What: Wovenhand w/Jaye Jayle
When: Saturday, 09.21, 8 p.m.
Where: Larimer Lounge
Why: Evan Patterson is rightfully known for his heavier music with Young Widows and Breather Resist. But his Jaye Jayle project is taking him in a different direction with a pastoral songwriting style that serves well the contemplative storytelling of the music he initially wrote as a solo project rather than something that needed to fit into the format of a full, loud band. These days he has partners in realizing the musical vision and the results is a kind of haunted Americana. Which makes it an ideal pairing with Americana infused post-punk/noise rock band Wovenhand from Denver. Wovenhand started out as very much in the post-Sixteen Horsepower vein continuing what singer and main songwriter David Eugene Edwards had been developing since the late 80s. But in the past decade the music has become more sonically intense (it was always emotionally so) and incorporating a broader range of dynamics and sounds so that early fans may even find it, except for Edwards’ undeniable spiritual presence, unrecognizable.

What: Bison Bone, Casey James Prestwood and the Burning Angels
When: Saturday, 09.21, 8:30 p.m.
Where: Ophelia’s Electric Soapbox

What: Greg Laswell w/Sarah Slaton
When: Saturday, 09.21, 7 p.m.
Where: The Soiled Dove Underground
Why: Greg’s warmth and humanity expressed in clever and insightful turns of phrase has made him a national treasure of a songwriter.

What: Future Days: Can Tribute
When: Saturday, 09.21, 10 p.m.
Where: Mutiny Information Café

What: Mdou Moctar w/Pale Sun
When: Saturday, 09.21, 8 p.m.
Where: Lost Lake
Why: Mdou Moctar might be the most internationally renowned guitarist and songwriter out of Niger in the modern era and his electric adaptations of Tuareg guitar music has made him a favorite among discerning music fans who are open to such fusions of musical ideas, rhythms and sounds. To the uninitiated he may sound like an exotic prog artist but his music is deep and sophisticated. He is again touring in support of his 2019 album Ilana (The Creator).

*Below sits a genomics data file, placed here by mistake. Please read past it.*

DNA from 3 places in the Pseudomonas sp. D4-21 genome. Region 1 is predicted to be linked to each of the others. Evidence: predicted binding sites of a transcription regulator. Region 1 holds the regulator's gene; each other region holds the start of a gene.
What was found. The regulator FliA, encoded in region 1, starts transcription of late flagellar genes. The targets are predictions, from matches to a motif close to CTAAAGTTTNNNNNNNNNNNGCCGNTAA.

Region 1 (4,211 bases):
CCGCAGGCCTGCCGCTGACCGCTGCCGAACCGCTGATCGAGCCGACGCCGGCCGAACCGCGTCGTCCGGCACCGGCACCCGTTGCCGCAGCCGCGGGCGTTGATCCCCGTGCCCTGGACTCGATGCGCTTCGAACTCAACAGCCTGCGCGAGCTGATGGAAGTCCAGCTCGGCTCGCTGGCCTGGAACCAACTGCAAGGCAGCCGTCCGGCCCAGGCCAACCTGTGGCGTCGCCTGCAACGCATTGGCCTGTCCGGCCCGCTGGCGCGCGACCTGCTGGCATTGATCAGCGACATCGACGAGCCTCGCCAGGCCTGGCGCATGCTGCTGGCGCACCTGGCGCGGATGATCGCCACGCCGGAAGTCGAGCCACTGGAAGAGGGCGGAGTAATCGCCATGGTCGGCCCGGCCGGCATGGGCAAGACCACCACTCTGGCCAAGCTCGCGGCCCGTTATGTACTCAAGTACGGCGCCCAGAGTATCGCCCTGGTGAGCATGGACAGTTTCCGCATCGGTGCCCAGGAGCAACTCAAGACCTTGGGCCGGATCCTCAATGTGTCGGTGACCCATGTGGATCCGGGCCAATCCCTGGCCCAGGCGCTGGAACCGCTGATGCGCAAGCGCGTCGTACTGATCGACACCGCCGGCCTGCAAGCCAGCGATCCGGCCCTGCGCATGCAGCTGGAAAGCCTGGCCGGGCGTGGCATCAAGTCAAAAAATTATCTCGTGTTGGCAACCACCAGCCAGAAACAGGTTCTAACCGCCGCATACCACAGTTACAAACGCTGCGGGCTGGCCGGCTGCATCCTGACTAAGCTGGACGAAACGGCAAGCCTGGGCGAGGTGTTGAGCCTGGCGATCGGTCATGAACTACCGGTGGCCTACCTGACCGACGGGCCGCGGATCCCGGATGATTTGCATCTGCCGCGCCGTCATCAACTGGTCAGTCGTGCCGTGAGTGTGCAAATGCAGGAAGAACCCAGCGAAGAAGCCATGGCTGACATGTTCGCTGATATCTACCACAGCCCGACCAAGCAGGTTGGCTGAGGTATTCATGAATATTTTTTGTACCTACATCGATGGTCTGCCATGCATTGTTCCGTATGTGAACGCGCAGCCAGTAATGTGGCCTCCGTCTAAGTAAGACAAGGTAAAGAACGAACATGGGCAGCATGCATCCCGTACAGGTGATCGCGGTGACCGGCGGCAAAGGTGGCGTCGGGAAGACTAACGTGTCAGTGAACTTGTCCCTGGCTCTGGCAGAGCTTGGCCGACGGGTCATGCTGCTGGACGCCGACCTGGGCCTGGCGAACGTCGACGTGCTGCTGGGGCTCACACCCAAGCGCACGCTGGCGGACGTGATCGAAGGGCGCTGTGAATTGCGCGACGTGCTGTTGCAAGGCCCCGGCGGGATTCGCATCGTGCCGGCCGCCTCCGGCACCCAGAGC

What: Seventh Circle 7 year anniversary night 1: 1476, Only Echos, Postnihilist, Causer, Kid Mask, Videodrome, GACK, DOX, Didaktikos, Tuck Knee and secret guests 
When: Saturday, 09.21, 12:30 p.m.
Where: Seventh Circle Music Collective
Why: Rarely do anniversaries happen on a numerically specific date related to a venue or an endeavor of any kind of this all day all evening marathon of music across two dates celebrates the continued success of Denver’s DIY venue Seventh Circle Music Collective.

What: Speedealer w/Barstool Messiah and Valiomierda
When: Saturday, 09.21, 8 p.m.
Where: Streets Denver

Sunday | September 22

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Surf Curse, photo by Julien Sage

What: Surf Curse w/Dirt Buyer
When: Sunday, 09.22, 7 p.m.
Where: Larimer Lounge
Why: Surf Curse is a duo from Los Angeles whose name may convey the impression it’s one of those surf rock/garage psych bands that have plagued the musical landscape for around a decade. And to some extent that’s exactly what these guys are. Except there’s something raw about their songwriting and performances and their music videos, whoever is directly involved in their scripting and design, speak to an uncommon creative imagination and as though the people in the band had in mind films that their songs might suit. Pick any of the videos and you’ll find something that’s a cut above most videos most bands are making these days. The band’s new album, Heaven Surrounds You, was released on September 13 on Danger Collective. For a duo Nick Rattigan and Jacob Rubeck manage to have a full sound yet spare songwriting so they’re doing something right.